Johnson’s highlight track and emotive themes peg him in unique (and potentially difficult) territory, but he remains in the realm of the relatable by doing his homework. Instead of going all tUnE-yArDs with “Advice” as a jumping off point, Johnson reveals a solo songwriting project that calls to mind the passionate, low-complexity arrangements prominent in the early periods of both Bright Eyes and The Mountain Goats. Johnson has learned how to use song structures, lyrics, melodies and moods for differentiation; each song is unique and interesting.
“You must fall down / if you ever want to grow up / You must leave town / if you ever want to find home,” Johnson sings in “Growing Pain,” an I’m Wide Awake, It’s Morning—style country tune complete with snare shuffle and up/down bass line. His unadorned, sincere tenor keeps the song from ever coming unhinged. That control of conviction allows for the tender “Just a Lullaby,” the adamant semi-title track “Your Birthmarks Do Not Bother Me” and the wistful “Cribs and Kids” to all peacefully exist on the same album. The only place his stridency becomes a liability is when he lets his strumming and singing roar on the overdramatic “Dylan Come Home,” which draws too hard on Dashboard Confessional influences.
With 11 songs with meaningful lyrics spread over nearly 40 minutes, there’s a lot to digest in Heritage/Lineage/Hand-Me Downs/Scars (Your Birthmarks Do Not Bother Me). But Johnson’s songwriting skill is such that this feels like a guided tour instead of an art spectacle, and that marks Superstar Runner as a rising talent.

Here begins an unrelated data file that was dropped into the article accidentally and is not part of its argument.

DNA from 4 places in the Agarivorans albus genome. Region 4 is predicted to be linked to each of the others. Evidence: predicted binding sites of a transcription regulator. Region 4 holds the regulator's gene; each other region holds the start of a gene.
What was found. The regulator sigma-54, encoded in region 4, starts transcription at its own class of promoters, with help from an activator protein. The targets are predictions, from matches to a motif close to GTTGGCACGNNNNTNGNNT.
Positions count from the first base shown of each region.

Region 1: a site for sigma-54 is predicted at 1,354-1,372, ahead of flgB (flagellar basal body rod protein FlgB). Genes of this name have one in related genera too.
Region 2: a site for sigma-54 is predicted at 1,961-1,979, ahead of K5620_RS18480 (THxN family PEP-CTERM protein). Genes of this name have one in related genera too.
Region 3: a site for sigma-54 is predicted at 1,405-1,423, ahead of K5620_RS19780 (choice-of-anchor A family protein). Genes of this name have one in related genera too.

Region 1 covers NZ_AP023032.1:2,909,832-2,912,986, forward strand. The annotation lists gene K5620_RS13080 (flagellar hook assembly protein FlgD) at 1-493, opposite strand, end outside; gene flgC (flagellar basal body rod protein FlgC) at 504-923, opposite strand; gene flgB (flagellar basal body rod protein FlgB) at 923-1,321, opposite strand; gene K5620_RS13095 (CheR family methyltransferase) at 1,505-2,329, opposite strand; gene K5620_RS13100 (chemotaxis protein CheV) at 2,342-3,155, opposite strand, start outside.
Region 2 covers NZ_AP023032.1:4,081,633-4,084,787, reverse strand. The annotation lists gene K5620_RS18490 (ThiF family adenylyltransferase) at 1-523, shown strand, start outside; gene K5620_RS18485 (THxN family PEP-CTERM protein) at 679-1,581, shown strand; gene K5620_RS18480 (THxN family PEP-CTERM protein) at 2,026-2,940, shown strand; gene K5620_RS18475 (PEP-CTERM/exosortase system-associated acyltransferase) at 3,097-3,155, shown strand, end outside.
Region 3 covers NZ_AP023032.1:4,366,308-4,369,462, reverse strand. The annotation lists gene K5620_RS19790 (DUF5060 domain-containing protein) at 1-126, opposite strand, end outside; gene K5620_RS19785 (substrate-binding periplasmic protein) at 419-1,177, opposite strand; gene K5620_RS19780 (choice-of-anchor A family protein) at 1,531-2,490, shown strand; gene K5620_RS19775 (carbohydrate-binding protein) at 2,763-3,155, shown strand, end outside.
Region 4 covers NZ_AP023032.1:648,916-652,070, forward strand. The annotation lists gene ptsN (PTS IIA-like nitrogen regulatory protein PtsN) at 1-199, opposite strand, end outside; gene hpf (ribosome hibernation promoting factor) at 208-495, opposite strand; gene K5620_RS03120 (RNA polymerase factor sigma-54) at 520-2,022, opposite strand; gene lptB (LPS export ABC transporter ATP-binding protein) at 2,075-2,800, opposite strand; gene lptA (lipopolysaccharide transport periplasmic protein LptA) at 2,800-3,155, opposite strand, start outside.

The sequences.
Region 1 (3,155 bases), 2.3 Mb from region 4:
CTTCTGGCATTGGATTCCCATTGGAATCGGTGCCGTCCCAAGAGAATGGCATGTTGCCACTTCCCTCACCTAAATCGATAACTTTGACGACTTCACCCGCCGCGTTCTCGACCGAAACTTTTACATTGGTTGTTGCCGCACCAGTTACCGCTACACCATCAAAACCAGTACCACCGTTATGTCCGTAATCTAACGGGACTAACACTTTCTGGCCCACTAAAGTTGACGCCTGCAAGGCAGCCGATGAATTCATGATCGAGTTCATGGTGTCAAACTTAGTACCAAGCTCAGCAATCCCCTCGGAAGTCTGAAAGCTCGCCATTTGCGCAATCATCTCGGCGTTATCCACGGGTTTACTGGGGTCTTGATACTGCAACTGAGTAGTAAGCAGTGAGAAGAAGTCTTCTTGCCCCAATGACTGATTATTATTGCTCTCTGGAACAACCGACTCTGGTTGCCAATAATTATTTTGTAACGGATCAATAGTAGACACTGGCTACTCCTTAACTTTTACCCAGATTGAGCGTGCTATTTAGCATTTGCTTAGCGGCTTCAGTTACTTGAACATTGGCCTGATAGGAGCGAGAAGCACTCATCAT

I love pop songs. Doesn’t matter if the great melody is accompanied by guitar, synths or a choir of saxophones: a good pop song will make me happy. And Nobody Really, the nom de plume of Fred Soligan, is in the business of pop songs. In fact, he even goes so far as to say “I want to make you sing!” toward the end of “Aren’t You Just.”
The middle song of the three-song electro-pop EP “Who Did This?” isn’t as catchy as opener “ALARMS! ALARMS!,” which is itself nowhere near as frantic as the title would make it out to be. The mid-tempo electro-pop song resides in the Owl City vein (albeit with grittier synths). I’ve been to an Owl City concert and love me some Ocean Eyes, so I say that as no knock. It’s just what it is.
Soligan’s voice is way above the level needed to float electro-pop songs, and his vocals and melodies are two of the best assets here. The other asset is potential. That’s a nice way of saying, “Man, these songs could have been awesome if…”
And the follow-up to that common phrase in this case is, “Soligan had better percussive noises and a fuller vision for what these songs could be.” The first bit is a personal quibble: I think that the heavily processed percussion noises Soligan employs clash with the smoother synth sounds that he pulls together for the rest of his songs.
The second complaint is that there’s not a personality that can be extrapolated from these tunes. Granted, there are only three of them, and you can’t have the whole world on one small plate. But these are nice songs that don’t have any distinctive markers. Owl City is a big touchstone, as well as other young songwriters like Never Shout Never! and Mansions, but without the markers of either. I’d like to see Nobody Really transcend his moniker and become someone: find a unique stamp, a subtle twist to the sound, and make it his own. Do you play sax, Fred Soligan? I’m only part kidding.